A powerful indicator of the need for socio-economic change is the high level of inequality in both countries. Democratic South Africa emerged from the exploitative economic system of Apartheid with an enormous wealth gap between the rich and the poor. The Gini coefficient, developed to measure the equality of income distribution was 59.3 in 1993. At the time, this was one of the highest coefficients worldwide, and rose to its highest level at 67.4 in 2006. In 2009, it fell to 63.1, which still lies above the levels of the Apartheid era. Whilst the composition of the different strata of society has been partly transformed, some argue that overall South African society has become more unequal in the post-Apartheid era.
Brazil struggles with similarly high rates of inequality: from a Gini coefficient starting point of 55.6 at the time of democratisation in 1985, it has risen to values around 60 throughout the phase of democratic consolidation in the 1990s. When da Silva was elected president in 2002, the coefficient was 59.4, and since then continuously decreased to reach 54.7 in 2009.(11) While the levels of inequality in Brazil are still extraordinarily high, the development points towards increased equality and contributes to urgently needed poverty reduction. The government claims to have lifted up to 20 million of its citizens out of poverty through its welfare policy. In line with many accounts, sociologist Göran Therborn concludes that “the PT has transformed the social landscape of the country, tackling extreme poverty, expanding popular education, and bringing more workers into the formal labour force where their rights will be protected by law.”(12)
Taking a closer look, it becomes clear that Brazilian economic policies have developed in a way that can be of utmost relevance for South Africa’s post-Apartheid trajectory. This is a legitimate reason to hope that the trends toward greater inequality and perpetuated poverty are reversible in the near future. The Brazilian growth model has continuously focused on macro-economic stability to ensure continued capital inflows and steady growth rates.(13) The government of Cardoso, which preceded the da Silva administration, carried out at times unpopular reforms that were perceived as necessary to not upset the neoliberal global economic environment. The PT Government’s strategy after 2002 remained focused on those ‘fundamentals’ as a pre-condition to attain other goals, such as social inclusivity and equality. This closely resembles the approach taken by the ANC Government once it was in power: the economic policy was aimed at keeping a sound macro-economic environment that would enable growth through an open economy, in line with the prescriptions of the dominating neoliberal economic thought, propagated by international financial institutions (IFIs) and the World Economic Forum (WEF).(14) This policy, often closely associated with the leadership of long-term Finance Minister Trevor Manuel, has succeeded in keeping macro-economic stability in the post-Apartheid era.(15) In this focus on the fundamentals in a first phase of transition, one can therefore identify a parallel between South Africa and Brazil.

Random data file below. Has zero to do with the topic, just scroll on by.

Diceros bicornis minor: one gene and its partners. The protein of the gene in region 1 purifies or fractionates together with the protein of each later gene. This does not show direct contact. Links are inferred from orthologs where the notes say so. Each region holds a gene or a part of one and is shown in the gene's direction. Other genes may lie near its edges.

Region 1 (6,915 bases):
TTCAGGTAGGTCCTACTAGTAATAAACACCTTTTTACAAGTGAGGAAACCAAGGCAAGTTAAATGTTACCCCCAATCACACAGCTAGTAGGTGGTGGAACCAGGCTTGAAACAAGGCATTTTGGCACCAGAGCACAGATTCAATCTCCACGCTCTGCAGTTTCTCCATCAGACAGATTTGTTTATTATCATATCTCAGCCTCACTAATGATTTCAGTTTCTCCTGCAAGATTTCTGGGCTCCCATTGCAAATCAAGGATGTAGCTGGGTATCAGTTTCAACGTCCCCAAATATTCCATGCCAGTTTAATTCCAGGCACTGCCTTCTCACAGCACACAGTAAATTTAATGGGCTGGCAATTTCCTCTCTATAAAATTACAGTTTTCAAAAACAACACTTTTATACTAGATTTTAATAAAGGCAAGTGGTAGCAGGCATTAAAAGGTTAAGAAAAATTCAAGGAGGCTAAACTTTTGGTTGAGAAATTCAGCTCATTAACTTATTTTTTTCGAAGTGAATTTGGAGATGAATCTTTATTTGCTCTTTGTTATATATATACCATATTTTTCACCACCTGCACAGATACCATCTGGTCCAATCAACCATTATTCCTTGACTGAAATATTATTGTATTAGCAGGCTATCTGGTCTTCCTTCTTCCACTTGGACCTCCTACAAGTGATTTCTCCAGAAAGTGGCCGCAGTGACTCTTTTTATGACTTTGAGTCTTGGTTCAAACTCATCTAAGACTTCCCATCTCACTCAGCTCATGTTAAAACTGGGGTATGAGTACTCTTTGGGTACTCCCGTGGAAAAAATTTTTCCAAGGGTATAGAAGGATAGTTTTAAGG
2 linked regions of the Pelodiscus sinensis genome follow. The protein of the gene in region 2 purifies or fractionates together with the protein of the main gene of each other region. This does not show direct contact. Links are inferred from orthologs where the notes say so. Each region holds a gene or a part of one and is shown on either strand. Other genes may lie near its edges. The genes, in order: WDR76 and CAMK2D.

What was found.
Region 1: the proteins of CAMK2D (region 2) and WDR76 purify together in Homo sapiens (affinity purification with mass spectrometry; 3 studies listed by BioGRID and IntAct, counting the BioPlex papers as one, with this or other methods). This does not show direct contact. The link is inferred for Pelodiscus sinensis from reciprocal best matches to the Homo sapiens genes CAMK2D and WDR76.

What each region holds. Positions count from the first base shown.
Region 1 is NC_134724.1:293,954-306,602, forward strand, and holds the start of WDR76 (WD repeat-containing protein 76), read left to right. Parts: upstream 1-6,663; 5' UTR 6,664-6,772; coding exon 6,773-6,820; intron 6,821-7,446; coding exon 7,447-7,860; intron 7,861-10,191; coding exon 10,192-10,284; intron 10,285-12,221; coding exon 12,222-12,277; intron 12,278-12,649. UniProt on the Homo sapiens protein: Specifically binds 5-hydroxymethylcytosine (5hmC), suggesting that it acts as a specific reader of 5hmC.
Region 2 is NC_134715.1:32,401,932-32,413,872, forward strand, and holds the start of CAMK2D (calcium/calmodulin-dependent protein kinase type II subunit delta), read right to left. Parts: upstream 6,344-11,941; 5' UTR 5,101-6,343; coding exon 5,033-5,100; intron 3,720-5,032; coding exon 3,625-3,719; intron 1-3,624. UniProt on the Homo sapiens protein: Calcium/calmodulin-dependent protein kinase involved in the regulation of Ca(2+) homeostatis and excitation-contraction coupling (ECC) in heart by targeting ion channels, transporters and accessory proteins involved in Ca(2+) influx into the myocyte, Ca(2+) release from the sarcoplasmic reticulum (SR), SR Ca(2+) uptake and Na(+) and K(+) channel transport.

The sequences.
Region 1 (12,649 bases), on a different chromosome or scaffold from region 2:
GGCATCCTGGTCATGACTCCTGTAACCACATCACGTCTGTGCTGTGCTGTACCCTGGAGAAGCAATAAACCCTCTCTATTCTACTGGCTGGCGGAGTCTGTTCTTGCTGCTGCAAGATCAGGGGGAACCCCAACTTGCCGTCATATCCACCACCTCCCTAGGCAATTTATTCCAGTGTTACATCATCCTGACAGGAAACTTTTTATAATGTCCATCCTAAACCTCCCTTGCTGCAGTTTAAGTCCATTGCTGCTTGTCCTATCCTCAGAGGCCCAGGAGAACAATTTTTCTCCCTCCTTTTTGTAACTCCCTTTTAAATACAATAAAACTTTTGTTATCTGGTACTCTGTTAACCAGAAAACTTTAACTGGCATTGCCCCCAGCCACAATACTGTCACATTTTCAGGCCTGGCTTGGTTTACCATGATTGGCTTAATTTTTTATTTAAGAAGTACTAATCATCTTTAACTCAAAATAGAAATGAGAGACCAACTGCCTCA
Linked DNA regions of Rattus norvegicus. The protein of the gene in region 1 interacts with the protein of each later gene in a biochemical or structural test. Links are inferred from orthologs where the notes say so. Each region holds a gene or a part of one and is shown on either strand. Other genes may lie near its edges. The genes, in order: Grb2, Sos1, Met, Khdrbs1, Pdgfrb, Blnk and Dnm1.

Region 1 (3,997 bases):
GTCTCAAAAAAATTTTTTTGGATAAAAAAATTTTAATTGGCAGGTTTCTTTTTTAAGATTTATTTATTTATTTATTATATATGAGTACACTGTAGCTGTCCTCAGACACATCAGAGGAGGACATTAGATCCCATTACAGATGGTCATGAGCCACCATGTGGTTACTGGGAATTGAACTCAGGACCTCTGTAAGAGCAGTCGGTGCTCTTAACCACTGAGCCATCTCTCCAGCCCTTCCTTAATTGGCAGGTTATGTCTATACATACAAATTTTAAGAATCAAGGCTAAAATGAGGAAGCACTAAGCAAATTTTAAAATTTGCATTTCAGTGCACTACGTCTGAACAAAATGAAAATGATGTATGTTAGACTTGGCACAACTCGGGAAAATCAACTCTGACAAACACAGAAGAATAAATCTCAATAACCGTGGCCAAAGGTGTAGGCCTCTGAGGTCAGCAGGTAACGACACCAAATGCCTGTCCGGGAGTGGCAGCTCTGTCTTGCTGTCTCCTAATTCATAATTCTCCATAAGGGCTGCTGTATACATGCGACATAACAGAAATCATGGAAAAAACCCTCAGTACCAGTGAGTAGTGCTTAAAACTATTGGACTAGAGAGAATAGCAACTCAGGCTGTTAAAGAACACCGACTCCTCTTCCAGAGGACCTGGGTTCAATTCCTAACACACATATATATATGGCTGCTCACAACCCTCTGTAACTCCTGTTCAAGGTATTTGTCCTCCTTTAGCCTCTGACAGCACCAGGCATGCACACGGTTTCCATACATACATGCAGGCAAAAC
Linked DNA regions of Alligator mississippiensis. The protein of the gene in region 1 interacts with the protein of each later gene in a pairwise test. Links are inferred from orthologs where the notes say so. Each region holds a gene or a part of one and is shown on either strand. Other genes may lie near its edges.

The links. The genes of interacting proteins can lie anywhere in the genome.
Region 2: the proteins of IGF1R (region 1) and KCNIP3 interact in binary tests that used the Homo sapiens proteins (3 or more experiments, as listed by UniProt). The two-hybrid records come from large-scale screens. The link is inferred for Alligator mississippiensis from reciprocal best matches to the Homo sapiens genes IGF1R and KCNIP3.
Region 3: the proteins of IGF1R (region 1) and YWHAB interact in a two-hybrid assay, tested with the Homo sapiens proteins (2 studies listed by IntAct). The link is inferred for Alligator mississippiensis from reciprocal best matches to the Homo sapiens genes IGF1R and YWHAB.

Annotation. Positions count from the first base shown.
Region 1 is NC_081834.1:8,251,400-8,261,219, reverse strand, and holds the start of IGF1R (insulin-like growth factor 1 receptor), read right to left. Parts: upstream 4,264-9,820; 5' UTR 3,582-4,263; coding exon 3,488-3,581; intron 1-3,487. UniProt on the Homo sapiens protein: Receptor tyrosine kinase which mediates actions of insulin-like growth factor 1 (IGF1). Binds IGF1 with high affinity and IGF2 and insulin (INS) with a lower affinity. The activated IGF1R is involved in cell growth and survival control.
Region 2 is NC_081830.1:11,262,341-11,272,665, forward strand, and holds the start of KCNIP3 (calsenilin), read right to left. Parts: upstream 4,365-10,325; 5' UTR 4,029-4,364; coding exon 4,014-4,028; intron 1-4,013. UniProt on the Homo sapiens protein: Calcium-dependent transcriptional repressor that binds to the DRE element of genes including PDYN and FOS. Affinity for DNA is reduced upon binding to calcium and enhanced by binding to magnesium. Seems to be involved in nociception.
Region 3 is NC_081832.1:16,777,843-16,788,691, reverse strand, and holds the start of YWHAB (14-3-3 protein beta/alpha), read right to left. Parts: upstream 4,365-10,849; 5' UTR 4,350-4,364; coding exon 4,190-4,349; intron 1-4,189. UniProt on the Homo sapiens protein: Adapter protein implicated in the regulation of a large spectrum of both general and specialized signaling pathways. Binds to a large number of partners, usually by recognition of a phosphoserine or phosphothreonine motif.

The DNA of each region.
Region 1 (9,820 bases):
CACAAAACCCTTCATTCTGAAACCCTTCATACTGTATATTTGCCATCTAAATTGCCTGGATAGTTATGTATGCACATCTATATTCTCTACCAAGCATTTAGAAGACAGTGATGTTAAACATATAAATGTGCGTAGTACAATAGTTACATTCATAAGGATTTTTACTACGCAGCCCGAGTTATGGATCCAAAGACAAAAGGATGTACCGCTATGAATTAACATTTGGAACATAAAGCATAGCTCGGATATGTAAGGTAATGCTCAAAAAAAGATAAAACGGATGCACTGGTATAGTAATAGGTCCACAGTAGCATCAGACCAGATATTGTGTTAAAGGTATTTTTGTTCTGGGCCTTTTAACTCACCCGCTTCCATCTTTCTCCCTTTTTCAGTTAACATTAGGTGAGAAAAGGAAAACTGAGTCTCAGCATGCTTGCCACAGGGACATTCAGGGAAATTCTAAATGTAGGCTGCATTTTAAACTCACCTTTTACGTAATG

Brazil’s anti-poverty measures focusing on social welfare and the revitalisation of areas under poor living conditions are not alien to South Africa either. Indeed, South Africa has a larger and more ambitious social welfare policy than most other countries outside Western Europe. One study notes that “no other developing country redistributes as large a share of its GDP through social assistance programmes”, which means that “in terms of expenditure and coverage, South Africa already has a remarkable, pro-poor ‘welfare state’.”(16)
The fact that “Brazil’s efforts have demonstrated that even the most unequal of societies can make great strides in lifting huge numbers of its citizens out of poverty without sacrificing either economic growth or liberal democracy” should not be lost on observers of South African politics.(17) What is needed, however, is new political momentum that can help to identify the reasons for the stagnation and tackle them in innovative ways. South African society shares many of the features that enabled this to happen in Brazil.
Civil society and the democratic developmental state
The inefficiency of the allocation of social spending is frequently cited as one of the main reasons for the current impasse of South Africa’s economic transformation. Perceived incompetency, nepotism, and lack of transparency at local levels of government have led to the now regular occurrence of community protests demanding better functioning service delivery. This problem is duly noted by the ANC, which has, at its recent National Policy Conference in Mangaung, established an integrity committee that is tasked with combating misconduct amongst its functionaries. The co-existence of bureaucratic institutions and informal patronage networks, however, are a feature of many state building processes, including those which are identified as successful examples.(18) Indeed, this issue was also encountered by Brazil’s governing alliance, whereby its “presidents and regional executives have had to exercise power while relying on shady networks of clientelism and patronage.”(19)